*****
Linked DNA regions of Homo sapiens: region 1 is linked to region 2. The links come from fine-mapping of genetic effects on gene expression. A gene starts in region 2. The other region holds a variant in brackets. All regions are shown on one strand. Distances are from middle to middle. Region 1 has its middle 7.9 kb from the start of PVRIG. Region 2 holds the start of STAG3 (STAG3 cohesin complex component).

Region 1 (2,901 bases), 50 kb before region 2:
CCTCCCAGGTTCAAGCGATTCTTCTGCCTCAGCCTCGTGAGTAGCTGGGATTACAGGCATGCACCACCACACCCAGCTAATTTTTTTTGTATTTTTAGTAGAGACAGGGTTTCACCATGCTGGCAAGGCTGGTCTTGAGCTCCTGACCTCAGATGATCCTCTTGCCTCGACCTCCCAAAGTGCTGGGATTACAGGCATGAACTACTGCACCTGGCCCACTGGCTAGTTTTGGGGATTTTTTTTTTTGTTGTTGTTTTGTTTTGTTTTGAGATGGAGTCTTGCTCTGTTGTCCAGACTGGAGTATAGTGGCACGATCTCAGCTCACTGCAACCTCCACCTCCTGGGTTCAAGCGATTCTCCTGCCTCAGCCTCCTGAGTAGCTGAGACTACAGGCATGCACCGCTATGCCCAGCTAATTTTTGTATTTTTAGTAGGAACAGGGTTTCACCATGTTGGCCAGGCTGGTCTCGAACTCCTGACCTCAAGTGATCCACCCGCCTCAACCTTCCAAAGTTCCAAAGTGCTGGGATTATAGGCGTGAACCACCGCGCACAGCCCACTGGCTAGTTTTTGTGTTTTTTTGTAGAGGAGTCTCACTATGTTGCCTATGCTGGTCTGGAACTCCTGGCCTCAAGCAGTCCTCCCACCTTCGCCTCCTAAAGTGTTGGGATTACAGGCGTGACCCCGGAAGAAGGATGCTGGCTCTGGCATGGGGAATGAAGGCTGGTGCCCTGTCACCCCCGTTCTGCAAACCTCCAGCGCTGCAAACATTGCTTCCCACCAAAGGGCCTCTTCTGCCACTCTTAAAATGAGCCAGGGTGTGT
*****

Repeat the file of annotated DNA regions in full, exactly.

Linked DNA regions of Homo sapiens: region 1 is linked to region 2. The links come from fine-mapping of genetic effects on gene expression. A gene starts in region 2. The other region holds a variant in brackets. All regions are shown on one strand. Distances are from middle to middle. Region 1 has its middle 7.9 kb from the start of PVRIG. Region 2 holds the start of STAG3 (STAG3 cohesin complex component).

Region 1 (2,901 bases), 50 kb before region 2:
CCTCCCAGGTTCAAGCGATTCTTCTGCCTCAGCCTCGTGAGTAGCTGGGATTACAGGCATGCACCACCACACCCAGCTAATTTTTTTTGTATTTTTAGTAGAGACAGGGTTTCACCATGCTGGCAAGGCTGGTCTTGAGCTCCTGACCTCAGATGATCCTCTTGCCTCGACCTCCCAAAGTGCTGGGATTACAGGCATGAACTACTGCACCTGGCCCACTGGCTAGTTTTGGGGATTTTTTTTTTTGTTGTTGTTTTGTTTTGTTTTGAGATGGAGTCTTGCTCTGTTGTCCAGACTGGAGTATAGTGGCACGATCTCAGCTCACTGCAACCTCCACCTCCTGGGTTCAAGCGATTCTCCTGCCTCAGCCTCCTGAGTAGCTGAGACTACAGGCATGCACCGCTATGCCCAGCTAATTTTTGTATTTTTAGTAGGAACAGGGTTTCACCATGTTGGCCAGGCTGGTCTCGAACTCCTGACCTCAAGTGATCCACCCGCCTCAACCTTCCAAAGTTCCAAAGTGCTGGGATTATAGGCGTGAACCACCGCGCACAGCCCACTGGCTAGTTTTTGTGTTTTTTTGTAGAGGAGTCTCACTATGTTGCCTATGCTGGTCTGGAACTCCTGGCCTCAAGCAGTCCTCCCACCTTCGCCTCCTAAAGTGTTGGGATTACAGGCGTGACCCCGGAAGAAGGATGCTGGCTCTGGCATGGGGAATGAAGGCTGGTGCCCTGTCACCCCCGTTCTGCAAACCTCCAGCGCTGCAAACATTGCTTCCCACCAAAGGGCCTCTTCTGCCACTCTTAAAATGAGCCAGGGTGTGT